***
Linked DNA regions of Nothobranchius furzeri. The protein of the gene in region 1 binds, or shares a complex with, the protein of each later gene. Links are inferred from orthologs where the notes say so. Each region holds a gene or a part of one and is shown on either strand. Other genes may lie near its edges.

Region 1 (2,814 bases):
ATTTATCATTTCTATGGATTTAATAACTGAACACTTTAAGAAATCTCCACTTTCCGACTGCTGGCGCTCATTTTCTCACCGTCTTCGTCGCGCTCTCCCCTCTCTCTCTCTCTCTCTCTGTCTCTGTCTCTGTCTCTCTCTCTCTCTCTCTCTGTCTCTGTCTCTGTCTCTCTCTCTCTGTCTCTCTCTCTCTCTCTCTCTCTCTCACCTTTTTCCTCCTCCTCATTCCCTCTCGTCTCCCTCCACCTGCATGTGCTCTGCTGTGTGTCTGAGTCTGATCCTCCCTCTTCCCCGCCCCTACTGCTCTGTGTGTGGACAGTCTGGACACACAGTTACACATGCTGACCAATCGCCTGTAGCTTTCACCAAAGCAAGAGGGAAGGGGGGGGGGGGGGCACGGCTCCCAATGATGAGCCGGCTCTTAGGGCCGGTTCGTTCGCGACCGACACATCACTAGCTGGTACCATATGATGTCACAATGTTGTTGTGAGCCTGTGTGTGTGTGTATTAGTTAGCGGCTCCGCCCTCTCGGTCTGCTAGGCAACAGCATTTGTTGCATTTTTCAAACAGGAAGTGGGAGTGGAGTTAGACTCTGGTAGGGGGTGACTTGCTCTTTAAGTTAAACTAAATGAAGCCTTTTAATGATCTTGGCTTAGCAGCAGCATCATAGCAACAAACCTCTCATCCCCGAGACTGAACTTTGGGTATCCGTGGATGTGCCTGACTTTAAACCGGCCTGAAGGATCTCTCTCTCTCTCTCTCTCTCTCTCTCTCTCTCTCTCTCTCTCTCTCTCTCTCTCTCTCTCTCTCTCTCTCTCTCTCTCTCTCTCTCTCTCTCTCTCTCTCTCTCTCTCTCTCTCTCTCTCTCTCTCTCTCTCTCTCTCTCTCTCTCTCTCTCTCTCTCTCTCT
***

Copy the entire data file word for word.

Linked DNA regions of Nothobranchius furzeri. The protein of the gene in region 1 binds, or shares a complex with, the protein of each later gene. Links are inferred from orthologs where the notes say so. Each region holds a gene or a part of one and is shown on either strand. Other genes may lie near its edges.

Region 1 (2,814 bases):
ATTTATCATTTCTATGGATTTAATAACTGAACACTTTAAGAAATCTCCACTTTCCGACTGCTGGCGCTCATTTTCTCACCGTCTTCGTCGCGCTCTCCCCTCTCTCTCTCTCTCTCTCTGTCTCTGTCTCTGTCTCTCTCTCTCTCTCTCTCTGTCTCTGTCTCTGTCTCTCTCTCTCTGTCTCTCTCTCTCTCTCTCTCTCTCTCACCTTTTTCCTCCTCCTCATTCCCTCTCGTCTCCCTCCACCTGCATGTGCTCTGCTGTGTGTCTGAGTCTGATCCTCCCTCTTCCCCGCCCCTACTGCTCTGTGTGTGGACAGTCTGGACACACAGTTACACATGCTGACCAATCGCCTGTAGCTTTCACCAAAGCAAGAGGGAAGGGGGGGGGGGGGGCACGGCTCCCAATGATGAGCCGGCTCTTAGGGCCGGTTCGTTCGCGACCGACACATCACTAGCTGGTACCATATGATGTCACAATGTTGTTGTGAGCCTGTGTGTGTGTGTATTAGTTAGCGGCTCCGCCCTCTCGGTCTGCTAGGCAACAGCATTTGTTGCATTTTTCAAACAGGAAGTGGGAGTGGAGTTAGACTCTGGTAGGGGGTGACTTGCTCTTTAAGTTAAACTAAATGAAGCCTTTTAATGATCTTGGCTTAGCAGCAGCATCATAGCAACAAACCTCTCATCCCCGAGACTGAACTTTGGGTATCCGTGGATGTGCCTGACTTTAAACCGGCCTGAAGGATCTCTCTCTCTCTCTCTCTCTCTCTCTCTCTCTCTCTCTCTCTCTCTCTCTCTCTCTCTCTCTCTCTCTCTCTCTCTCTCTCTCTCTCTCTCTCTCTCTCTCTCTCTCTCTCTCTCTCTCTCTCTCTCTCTCTCTCTCTCTCTCTCTCTCTCTCTCTCTCTCTCT